Where was I before being so rudely interrupted by life (yes life outside of cycling) – oh yes, the Canadian Road Championships were held last weekend. You might have read the reports already – well not on velonews nor cyclingnews (unless it’s lost in the new & ‘improved’ site) – as the Men’s Road Race on Sunday caused quite a bit of stir, but first things first.
Friday, June 26 was the individual time trial races for both the men and women elite and U23 riders. With rain coming down during part of the women’s elite 20-kilometer race in the morning, Tara Whitten (Velocity Cycling Club) set the fastest time of 29.29.49 to become the new Canadian Champion. Whitten, who is racing her first full season on the road, won two silver medals at the World Track Championships earlier this year and also won the overall at the Tour of PEI a few weeks ago.
“I came into this race with a hope to reach the podium,” said Whitten, who plans to combine track and road for the foreseeable future. “I’m more of a power rider so my strategy was to hold my own on the climbs then really try to make up time coming back down.”
Defending champion Anne Samplonius (Lip Smacker), who was a late registrant, finished second at 45 seconds back and Laura Brown (Cycling BC) was third at 1:01 from the winner.
Defending U23 champion Julie Beveridge (TIBCO) successfully defended her crown clocking 29:58.01 – which would put her in second behind Whitten if anyone’s counting. Denise Ramsden (Team Ontario) was second at 51 seconds back and Joëlle Numainville (Équipe du Québec) took third at 1:03 back. Beveridge is on the comeback trail after injuring her back and neck in a crash at the Tour de l’Aude last month in France. She raced later on at the World Cup in Montreal and was unable to finish that race because she was in too much pain.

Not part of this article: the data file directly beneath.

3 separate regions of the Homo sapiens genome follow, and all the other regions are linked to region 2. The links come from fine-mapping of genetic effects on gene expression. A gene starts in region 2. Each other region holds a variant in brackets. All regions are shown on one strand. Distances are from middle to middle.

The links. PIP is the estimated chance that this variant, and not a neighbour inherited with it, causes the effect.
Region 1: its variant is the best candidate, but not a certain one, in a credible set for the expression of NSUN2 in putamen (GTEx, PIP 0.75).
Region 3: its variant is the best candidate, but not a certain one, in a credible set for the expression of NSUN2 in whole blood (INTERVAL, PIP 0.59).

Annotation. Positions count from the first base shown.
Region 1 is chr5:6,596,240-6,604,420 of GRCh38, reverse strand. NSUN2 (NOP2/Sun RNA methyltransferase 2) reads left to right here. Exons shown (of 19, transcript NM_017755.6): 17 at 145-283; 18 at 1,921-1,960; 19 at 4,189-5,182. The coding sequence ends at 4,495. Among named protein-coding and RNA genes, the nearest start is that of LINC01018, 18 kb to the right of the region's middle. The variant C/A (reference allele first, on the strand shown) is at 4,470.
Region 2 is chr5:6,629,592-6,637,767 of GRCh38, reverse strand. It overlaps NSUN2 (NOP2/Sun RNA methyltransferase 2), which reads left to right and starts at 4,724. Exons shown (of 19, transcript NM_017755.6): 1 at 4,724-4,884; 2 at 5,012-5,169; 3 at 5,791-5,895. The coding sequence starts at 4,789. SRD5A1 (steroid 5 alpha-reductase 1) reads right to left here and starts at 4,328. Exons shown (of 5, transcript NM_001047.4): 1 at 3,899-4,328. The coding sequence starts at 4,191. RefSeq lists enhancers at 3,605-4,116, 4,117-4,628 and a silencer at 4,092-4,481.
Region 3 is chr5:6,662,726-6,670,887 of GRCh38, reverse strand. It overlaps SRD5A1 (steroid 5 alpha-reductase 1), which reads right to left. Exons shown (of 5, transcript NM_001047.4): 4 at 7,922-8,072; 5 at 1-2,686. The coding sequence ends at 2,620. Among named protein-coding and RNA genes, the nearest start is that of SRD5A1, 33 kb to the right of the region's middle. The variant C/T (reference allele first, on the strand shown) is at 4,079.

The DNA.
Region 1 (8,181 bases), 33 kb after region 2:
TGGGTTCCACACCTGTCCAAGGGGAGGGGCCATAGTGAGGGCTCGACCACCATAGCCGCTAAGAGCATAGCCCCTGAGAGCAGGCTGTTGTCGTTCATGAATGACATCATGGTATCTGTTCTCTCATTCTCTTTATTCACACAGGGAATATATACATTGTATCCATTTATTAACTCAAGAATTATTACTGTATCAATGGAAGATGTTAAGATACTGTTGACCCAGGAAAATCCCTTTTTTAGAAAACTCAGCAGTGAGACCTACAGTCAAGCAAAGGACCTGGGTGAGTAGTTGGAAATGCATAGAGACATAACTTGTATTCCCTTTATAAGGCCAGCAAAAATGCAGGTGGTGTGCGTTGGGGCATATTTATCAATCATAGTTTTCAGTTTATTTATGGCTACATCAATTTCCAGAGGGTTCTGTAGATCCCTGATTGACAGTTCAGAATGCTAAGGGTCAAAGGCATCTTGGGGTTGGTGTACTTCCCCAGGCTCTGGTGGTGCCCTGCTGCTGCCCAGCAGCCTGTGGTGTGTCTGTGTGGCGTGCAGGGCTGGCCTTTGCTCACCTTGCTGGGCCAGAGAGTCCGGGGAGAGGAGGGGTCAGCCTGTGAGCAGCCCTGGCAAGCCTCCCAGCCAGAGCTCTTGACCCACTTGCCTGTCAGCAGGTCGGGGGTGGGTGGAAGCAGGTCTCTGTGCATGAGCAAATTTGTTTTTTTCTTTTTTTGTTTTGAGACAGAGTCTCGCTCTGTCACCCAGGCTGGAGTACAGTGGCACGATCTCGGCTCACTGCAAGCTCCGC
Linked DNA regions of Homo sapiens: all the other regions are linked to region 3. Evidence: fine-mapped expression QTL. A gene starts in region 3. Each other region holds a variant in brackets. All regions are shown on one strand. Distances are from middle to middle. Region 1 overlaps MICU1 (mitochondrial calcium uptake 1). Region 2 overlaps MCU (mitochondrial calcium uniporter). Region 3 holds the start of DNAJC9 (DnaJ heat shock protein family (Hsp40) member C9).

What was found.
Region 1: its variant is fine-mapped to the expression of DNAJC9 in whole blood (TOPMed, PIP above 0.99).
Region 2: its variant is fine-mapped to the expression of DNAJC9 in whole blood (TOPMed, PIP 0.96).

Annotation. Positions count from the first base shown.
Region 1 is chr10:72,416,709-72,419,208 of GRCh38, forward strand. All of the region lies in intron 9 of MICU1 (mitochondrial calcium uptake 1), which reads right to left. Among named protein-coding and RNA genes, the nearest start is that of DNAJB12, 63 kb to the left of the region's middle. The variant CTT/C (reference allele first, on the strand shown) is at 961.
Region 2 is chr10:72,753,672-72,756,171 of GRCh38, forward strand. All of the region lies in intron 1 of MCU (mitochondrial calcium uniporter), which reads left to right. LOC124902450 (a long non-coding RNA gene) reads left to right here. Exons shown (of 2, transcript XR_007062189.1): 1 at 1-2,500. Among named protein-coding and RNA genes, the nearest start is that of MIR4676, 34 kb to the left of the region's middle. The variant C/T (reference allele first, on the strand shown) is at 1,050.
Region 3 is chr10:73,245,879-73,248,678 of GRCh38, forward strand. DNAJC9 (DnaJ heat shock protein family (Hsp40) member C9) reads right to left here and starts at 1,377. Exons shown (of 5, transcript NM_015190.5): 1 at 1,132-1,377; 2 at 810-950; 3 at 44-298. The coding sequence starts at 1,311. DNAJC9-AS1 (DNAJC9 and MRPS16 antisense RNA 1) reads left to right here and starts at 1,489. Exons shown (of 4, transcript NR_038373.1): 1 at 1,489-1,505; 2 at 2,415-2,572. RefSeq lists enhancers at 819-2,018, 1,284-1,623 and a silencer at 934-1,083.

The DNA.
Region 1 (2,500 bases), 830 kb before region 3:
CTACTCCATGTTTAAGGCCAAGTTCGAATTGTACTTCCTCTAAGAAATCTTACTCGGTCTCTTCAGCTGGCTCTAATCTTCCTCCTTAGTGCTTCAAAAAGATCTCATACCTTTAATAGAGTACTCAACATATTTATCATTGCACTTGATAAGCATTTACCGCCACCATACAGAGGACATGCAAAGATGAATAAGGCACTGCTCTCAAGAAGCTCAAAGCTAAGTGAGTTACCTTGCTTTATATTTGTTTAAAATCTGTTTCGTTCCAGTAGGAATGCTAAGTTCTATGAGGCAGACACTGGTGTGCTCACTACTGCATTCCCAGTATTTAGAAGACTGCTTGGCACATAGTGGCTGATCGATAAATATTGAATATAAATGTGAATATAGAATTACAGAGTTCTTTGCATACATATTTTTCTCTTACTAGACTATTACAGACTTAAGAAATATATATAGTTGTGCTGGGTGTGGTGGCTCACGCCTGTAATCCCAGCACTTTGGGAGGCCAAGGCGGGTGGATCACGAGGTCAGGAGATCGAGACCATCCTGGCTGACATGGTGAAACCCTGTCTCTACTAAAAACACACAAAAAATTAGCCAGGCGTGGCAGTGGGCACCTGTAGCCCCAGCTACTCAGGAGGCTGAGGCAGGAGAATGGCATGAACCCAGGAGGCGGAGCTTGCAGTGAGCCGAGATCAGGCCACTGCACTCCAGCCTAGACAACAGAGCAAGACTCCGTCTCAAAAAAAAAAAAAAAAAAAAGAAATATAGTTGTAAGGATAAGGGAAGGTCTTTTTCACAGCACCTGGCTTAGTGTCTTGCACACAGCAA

“I’ve had some very bad luck this season so it’s nice to come here and get the win,” said Beveridge. “It hasn’t been too much fun. I was feeling still a little sore today and that affected my concentration and I made some mistakes. I was probably a bit too cautious.”
All eyes were on defending Champion and silver medalist at the World TT Championship Svein Tuft (Garmin-Chipotle) for the men’s 40-kilometer race. Tuft is on the comeback trail after a tough start of the year when he suffered a serious concussion at the Tour of California in February. And the man delivered, setting the fastest time of 52:08.56 seconds and taking the gold medal for his fourth title in the last five years.
“I’m on my way back,” said Tuft. “A 40 kilometre time trial is never easy. It’s been a rough start to the season, I’ve never gone through anything like that. But with the success I had last year, that’s my reference for what to shoot for.”
His teammate Chris Meier showed that his form is back, finishing 59 seconds back to take second place. Zach Bell (Kelly Benefit Strategies) took third at 1:33.
Another rider returning from injury was U23 Defending Champion David Veilleux (Kelly Benefit Strategies) who broke his collarbone during training earlier this spring. Veilleux’ form was a bit of an unknown as he only had two races under his belt since his return but one was the difficult Tour de Beauce.